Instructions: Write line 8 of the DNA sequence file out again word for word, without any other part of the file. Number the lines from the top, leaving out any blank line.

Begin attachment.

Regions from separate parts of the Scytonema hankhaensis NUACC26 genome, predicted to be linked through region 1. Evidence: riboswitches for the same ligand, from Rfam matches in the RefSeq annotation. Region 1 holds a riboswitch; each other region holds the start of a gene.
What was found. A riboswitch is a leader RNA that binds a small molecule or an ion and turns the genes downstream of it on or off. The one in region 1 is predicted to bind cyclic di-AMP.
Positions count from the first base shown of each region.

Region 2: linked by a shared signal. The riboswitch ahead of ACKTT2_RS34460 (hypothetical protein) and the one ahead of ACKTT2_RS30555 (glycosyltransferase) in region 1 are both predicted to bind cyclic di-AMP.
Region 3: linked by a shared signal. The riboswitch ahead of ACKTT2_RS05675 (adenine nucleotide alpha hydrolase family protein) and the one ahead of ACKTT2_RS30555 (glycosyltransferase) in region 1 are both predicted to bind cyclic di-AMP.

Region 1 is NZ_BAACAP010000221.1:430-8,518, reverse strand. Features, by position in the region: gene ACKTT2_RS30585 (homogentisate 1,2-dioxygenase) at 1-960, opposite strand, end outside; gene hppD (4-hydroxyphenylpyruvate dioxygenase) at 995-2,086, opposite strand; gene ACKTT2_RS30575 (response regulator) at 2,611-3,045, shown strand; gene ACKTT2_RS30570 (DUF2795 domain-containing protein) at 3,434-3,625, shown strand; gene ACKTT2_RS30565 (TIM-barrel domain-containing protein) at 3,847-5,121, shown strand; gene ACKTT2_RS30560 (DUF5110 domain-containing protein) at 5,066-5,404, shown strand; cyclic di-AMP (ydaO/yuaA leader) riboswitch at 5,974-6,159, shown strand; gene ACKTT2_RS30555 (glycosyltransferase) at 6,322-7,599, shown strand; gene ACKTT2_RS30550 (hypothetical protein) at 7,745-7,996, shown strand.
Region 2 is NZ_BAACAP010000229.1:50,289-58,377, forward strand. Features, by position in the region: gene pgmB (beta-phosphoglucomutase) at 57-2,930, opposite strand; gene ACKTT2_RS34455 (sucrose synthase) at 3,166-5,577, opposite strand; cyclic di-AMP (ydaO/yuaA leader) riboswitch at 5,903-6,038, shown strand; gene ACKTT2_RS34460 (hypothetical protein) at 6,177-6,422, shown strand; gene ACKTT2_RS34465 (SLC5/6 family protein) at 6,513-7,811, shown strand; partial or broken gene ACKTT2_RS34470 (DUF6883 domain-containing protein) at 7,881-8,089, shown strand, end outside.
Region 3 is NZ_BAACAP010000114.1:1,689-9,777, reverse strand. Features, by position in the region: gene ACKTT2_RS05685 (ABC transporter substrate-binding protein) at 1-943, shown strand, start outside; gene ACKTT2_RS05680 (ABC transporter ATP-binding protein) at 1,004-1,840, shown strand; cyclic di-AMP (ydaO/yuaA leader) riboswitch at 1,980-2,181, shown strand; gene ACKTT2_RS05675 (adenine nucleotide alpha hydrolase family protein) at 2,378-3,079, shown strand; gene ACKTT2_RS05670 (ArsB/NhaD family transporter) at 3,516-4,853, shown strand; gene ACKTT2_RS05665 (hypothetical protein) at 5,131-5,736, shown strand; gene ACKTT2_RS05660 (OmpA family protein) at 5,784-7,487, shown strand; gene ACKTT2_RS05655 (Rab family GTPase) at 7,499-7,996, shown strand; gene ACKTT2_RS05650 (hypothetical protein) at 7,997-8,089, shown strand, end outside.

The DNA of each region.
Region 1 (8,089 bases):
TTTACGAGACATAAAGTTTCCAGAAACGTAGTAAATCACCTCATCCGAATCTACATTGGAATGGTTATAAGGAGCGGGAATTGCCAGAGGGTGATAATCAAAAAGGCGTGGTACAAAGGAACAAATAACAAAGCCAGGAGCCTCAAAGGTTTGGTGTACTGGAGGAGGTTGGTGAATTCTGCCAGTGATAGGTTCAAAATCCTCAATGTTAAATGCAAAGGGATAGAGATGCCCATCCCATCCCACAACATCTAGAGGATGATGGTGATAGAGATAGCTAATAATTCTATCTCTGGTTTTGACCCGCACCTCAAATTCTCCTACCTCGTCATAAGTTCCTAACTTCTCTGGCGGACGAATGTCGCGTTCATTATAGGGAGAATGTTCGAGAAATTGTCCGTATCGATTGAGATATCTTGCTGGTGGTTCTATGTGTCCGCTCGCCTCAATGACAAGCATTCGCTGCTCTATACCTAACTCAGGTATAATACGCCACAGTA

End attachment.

Region 3 is NZ_BAACAP010000114.1:1,689-9,777, reverse strand. Features, by position in the region: gene ACKTT2_RS05685 (ABC transporter substrate-binding protein) at 1-943, shown strand, start outside; gene ACKTT2_RS05680 (ABC transporter ATP-binding protein) at 1,004-1,840, shown strand; cyclic di-AMP (ydaO/yuaA leader) riboswitch at 1,980-2,181, shown strand; gene ACKTT2_RS05675 (adenine nucleotide alpha hydrolase family protein) at 2,378-3,079, shown strand; gene ACKTT2_RS05670 (ArsB/NhaD family transporter) at 3,516-4,853, shown strand; gene ACKTT2_RS05665 (hypothetical protein) at 5,131-5,736, shown strand; gene ACKTT2_RS05660 (OmpA family protein) at 5,784-7,487, shown strand; gene ACKTT2_RS05655 (Rab family GTPase) at 7,499-7,996, shown strand; gene ACKTT2_RS05650 (hypothetical protein) at 7,997-8,089, shown strand, end outside.